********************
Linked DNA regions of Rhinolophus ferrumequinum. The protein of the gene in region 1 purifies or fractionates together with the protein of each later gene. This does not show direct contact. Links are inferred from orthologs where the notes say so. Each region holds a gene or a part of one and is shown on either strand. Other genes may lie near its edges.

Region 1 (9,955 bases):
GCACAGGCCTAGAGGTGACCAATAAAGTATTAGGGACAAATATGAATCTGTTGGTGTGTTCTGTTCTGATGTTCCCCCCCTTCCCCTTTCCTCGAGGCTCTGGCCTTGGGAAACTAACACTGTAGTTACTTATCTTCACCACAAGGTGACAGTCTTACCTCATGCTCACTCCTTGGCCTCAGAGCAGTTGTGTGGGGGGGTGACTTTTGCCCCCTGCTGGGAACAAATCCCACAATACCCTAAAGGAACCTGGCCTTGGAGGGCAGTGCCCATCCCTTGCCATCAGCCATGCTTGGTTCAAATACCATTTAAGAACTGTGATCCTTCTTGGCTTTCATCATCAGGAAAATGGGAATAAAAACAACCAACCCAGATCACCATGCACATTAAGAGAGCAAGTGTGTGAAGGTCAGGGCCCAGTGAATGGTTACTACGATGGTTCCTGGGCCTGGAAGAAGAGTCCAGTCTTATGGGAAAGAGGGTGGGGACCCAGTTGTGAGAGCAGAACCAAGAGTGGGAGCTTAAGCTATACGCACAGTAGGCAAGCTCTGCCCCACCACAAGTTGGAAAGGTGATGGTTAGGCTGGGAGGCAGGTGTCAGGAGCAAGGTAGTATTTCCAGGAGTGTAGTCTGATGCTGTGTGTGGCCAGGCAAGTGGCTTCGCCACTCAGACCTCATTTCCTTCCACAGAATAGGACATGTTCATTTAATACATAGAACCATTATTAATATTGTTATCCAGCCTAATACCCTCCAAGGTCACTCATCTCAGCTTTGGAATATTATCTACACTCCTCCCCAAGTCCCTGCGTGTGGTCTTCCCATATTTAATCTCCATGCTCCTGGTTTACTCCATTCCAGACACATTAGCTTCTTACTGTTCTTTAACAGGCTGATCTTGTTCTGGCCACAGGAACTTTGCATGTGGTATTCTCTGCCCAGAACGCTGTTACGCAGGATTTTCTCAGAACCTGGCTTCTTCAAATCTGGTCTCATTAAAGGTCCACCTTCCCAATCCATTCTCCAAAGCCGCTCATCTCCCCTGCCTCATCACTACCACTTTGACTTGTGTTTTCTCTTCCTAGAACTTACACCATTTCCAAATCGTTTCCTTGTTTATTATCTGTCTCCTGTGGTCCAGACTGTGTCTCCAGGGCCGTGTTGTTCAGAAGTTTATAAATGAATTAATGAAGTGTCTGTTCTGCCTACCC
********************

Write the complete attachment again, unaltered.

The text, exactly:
Linked DNA regions of Rhinolophus ferrumequinum. The protein of the gene in region 1 purifies or fractionates together with the protein of each later gene. This does not show direct contact. Links are inferred from orthologs where the notes say so. Each region holds a gene or a part of one and is shown on either strand. Other genes may lie near its edges.

Region 1 (9,955 bases):
GCACAGGCCTAGAGGTGACCAATAAAGTATTAGGGACAAATATGAATCTGTTGGTGTGTTCTGTTCTGATGTTCCCCCCCTTCCCCTTTCCTCGAGGCTCTGGCCTTGGGAAACTAACACTGTAGTTACTTATCTTCACCACAAGGTGACAGTCTTACCTCATGCTCACTCCTTGGCCTCAGAGCAGTTGTGTGGGGGGGTGACTTTTGCCCCCTGCTGGGAACAAATCCCACAATACCCTAAAGGAACCTGGCCTTGGAGGGCAGTGCCCATCCCTTGCCATCAGCCATGCTTGGTTCAAATACCATTTAAGAACTGTGATCCTTCTTGGCTTTCATCATCAGGAAAATGGGAATAAAAACAACCAACCCAGATCACCATGCACATTAAGAGAGCAAGTGTGTGAAGGTCAGGGCCCAGTGAATGGTTACTACGATGGTTCCTGGGCCTGGAAGAAGAGTCCAGTCTTATGGGAAAGAGGGTGGGGACCCAGTTGTGAGAGCAGAACCAAGAGTGGGAGCTTAAGCTATACGCACAGTAGGCAAGCTCTGCCCCACCACAAGTTGGAAAGGTGATGGTTAGGCTGGGAGGCAGGTGTCAGGAGCAAGGTAGTATTTCCAGGAGTGTAGTCTGATGCTGTGTGTGGCCAGGCAAGTGGCTTCGCCACTCAGACCTCATTTCCTTCCACAGAATAGGACATGTTCATTTAATACATAGAACCATTATTAATATTGTTATCCAGCCTAATACCCTCCAAGGTCACTCATCTCAGCTTTGGAATATTATCTACACTCCTCCCCAAGTCCCTGCGTGTGGTCTTCCCATATTTAATCTCCATGCTCCTGGTTTACTCCATTCCAGACACATTAGCTTCTTACTGTTCTTTAACAGGCTGATCTTGTTCTGGCCACAGGAACTTTGCATGTGGTATTCTCTGCCCAGAACGCTGTTACGCAGGATTTTCTCAGAACCTGGCTTCTTCAAATCTGGTCTCATTAAAGGTCCACCTTCCCAATCCATTCTCCAAAGCCGCTCATCTCCCCTGCCTCATCACTACCACTTTGACTTGTGTTTTCTCTTCCTAGAACTTACACCATTTCCAAATCGTTTCCTTGTTTATTATCTGTCTCCTGTGGTCCAGACTGTGTCTCCAGGGCCGTGTTGTTCAGAAGTTTATAAATGAATTAATGAAGTGTCTGTTCTGCCTACCC